01/23/2013 09:14 pm ET Updated Mar 25, 2013

Sundance Diary - Days 4 and 5 - The Spectacular Now , Stoker and Before Midnight

As your time in Park City stretches on, you enter a sort of delirium tremens of cinematic fatigue where all the films you've seen -- the good, the bad, the bat s#!t crazy -- start blending into one gigantic bowl of indie chow mein. It doesn't help that all the after-parties and lack of sleep also induce a state of low-grade alcoholic psychosis. (Monday is a particularly bad morning-after, as Hollywood's big three agencies -- CAA, WME and UTA -- threw their bacchanalian orgies Sunday night right across Main St. from one another. They achieved such a state of thermonuclear excess that CAA actually had to issue an apology for the dildo-wielding pole-dancers at its party.) As much as all the free Stella Artois and promotional t-shirts are nice, you start longing for the chance to actually pay for a half-decent meal instead of relying on finger foods for caloric content. However, the upside of all this is that when you do get some sleep, the good films you've seen rise to the surface of your snow-battered consciousness.

The first that leaps to mind is The Spectacular Now, director James Ponsoldt's follow-up to his Sundance hit last year Smashed with a script by Scott Neustadter and Michael H. Weber, the writing duo behind 500 Days of Summer. Featuring another great, nuanced performance by Shailene Woodley and a break out one by Miles Teller, The Spectacular Now follows a charming, young alcoholic as he navigates the last few days of high school -- and the burgeoning damage his drinking is doing to his future becomes painfully clear. After he's dumped by his dream girlfriend, Teller goes on a bender that winds up with him waking up on Woodley's lawn and beginning a rebound relationship that becomes much more. Clearly inspired by John Hughes and Cameron Crowe, The Spectacular Now delves much deeper into darker territory -- almost as if Ponsoldt, Neustadter and Weber had asked themselves what deep pathos was behind Ferris Bueller's nuclear charisma. As a coming-of-age film, it ups the ante for future coming of age films, daring directors not to tastefully turn the camera away from the more complicated demons teenagers face. Even now, far too comfortably ensconced in my 30s, Spectacular Now resonates -- enough to make me reconsider indulging in the second bottle of free Stella.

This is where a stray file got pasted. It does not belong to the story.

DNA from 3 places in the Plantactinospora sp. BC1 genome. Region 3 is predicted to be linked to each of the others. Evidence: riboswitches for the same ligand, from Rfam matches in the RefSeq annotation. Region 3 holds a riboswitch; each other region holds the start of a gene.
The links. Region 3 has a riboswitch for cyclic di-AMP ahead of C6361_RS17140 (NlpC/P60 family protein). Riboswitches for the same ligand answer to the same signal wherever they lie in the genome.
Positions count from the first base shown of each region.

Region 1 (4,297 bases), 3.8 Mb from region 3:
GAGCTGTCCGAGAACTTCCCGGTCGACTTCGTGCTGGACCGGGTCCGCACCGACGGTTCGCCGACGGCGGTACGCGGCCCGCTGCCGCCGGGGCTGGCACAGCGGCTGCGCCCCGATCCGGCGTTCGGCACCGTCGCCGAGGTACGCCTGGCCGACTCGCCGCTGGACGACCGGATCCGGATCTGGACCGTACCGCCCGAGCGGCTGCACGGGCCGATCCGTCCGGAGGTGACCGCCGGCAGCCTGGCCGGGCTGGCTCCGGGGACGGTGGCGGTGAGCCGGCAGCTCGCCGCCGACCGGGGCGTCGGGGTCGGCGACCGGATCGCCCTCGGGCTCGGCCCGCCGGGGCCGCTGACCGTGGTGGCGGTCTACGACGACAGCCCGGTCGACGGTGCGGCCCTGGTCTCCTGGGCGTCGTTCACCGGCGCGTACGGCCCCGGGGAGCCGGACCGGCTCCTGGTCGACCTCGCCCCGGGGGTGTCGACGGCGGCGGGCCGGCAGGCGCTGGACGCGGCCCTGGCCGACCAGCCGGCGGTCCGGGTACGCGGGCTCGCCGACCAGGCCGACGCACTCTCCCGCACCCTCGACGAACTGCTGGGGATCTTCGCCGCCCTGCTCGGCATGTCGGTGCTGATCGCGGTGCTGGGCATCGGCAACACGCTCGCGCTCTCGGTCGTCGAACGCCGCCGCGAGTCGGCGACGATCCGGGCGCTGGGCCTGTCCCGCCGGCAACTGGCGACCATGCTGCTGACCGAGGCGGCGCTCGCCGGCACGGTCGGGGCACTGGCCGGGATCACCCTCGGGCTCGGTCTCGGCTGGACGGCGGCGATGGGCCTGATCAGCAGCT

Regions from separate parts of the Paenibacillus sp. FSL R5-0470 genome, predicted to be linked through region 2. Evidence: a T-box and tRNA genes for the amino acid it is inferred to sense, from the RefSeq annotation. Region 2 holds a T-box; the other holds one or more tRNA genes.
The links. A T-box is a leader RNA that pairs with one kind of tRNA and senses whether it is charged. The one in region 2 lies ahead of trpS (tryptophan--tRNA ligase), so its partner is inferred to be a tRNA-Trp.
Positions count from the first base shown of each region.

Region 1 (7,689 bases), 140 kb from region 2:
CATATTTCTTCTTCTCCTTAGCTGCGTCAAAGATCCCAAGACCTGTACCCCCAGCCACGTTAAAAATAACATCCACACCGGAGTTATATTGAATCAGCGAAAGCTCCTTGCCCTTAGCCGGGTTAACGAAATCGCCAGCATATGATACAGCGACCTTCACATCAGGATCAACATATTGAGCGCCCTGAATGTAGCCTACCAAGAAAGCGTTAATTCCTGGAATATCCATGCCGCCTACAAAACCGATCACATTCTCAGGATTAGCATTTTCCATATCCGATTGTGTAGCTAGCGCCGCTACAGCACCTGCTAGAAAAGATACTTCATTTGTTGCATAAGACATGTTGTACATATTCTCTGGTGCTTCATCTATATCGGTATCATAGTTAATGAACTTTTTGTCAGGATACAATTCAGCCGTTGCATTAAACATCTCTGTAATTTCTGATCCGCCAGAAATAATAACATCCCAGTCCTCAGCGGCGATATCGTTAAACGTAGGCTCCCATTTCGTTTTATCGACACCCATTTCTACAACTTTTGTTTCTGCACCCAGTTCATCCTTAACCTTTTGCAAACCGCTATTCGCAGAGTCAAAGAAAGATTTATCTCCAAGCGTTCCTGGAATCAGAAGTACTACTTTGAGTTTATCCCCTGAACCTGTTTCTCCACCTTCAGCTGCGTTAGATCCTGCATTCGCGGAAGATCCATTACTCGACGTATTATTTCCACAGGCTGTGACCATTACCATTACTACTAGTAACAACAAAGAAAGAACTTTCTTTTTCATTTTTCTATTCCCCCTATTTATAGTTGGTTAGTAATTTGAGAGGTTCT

Stoker and Before Midnight also managed to thrust up through the alcoholic haze. Oldboy director Chan Wook Park's first English language film, Stoker plays like an update of Shadow of a Doubt on acid. While Park graciously declined the comparisons to Hitchcock after Monday's screening, Stoker makes clear that he understands the universal language of suspense almost as well as the master. Mia Wasikowski stars as a dour, young girl who's idyllic childhood falls apart when her father dies and her uncle (Matthew Goode) comes to stay with her and her mother (Nicole Kidman). You figure out pretty fast from the demonic glint in her uncle's eye that all is far from it seems and there's clearly some messed-up family history that needs to be uncovered. Goode absolutely steals the show and Park proves that he can sustain his signature mood of alienated horror as well in English as Korean.

Before Midnight, meanwhile, may be one of my favorite films of the festival after Fruitvale. Director Richard Linklater first introduced us to Jesse and Celine, the ultimate fantasy couple for diehard hopeless romantics with 1994's Before Sunrise, then brought them (and us) back together a decade later in Before Sunset. In the previous two, the couple always seemed a tad too good to be true -- we should all be so lucky to meet our true loves backpacking in Europe --but in Before Midnight Linklater takes us to the other side of the fantasy, after happily ever after. As always, the dialogue is sharp and delicious but the underlying drama here gives it all an added kick. Some may dislike that Linklater pops the fantasy bubble, but in my opinion, never have Jesse and Celine felt more real.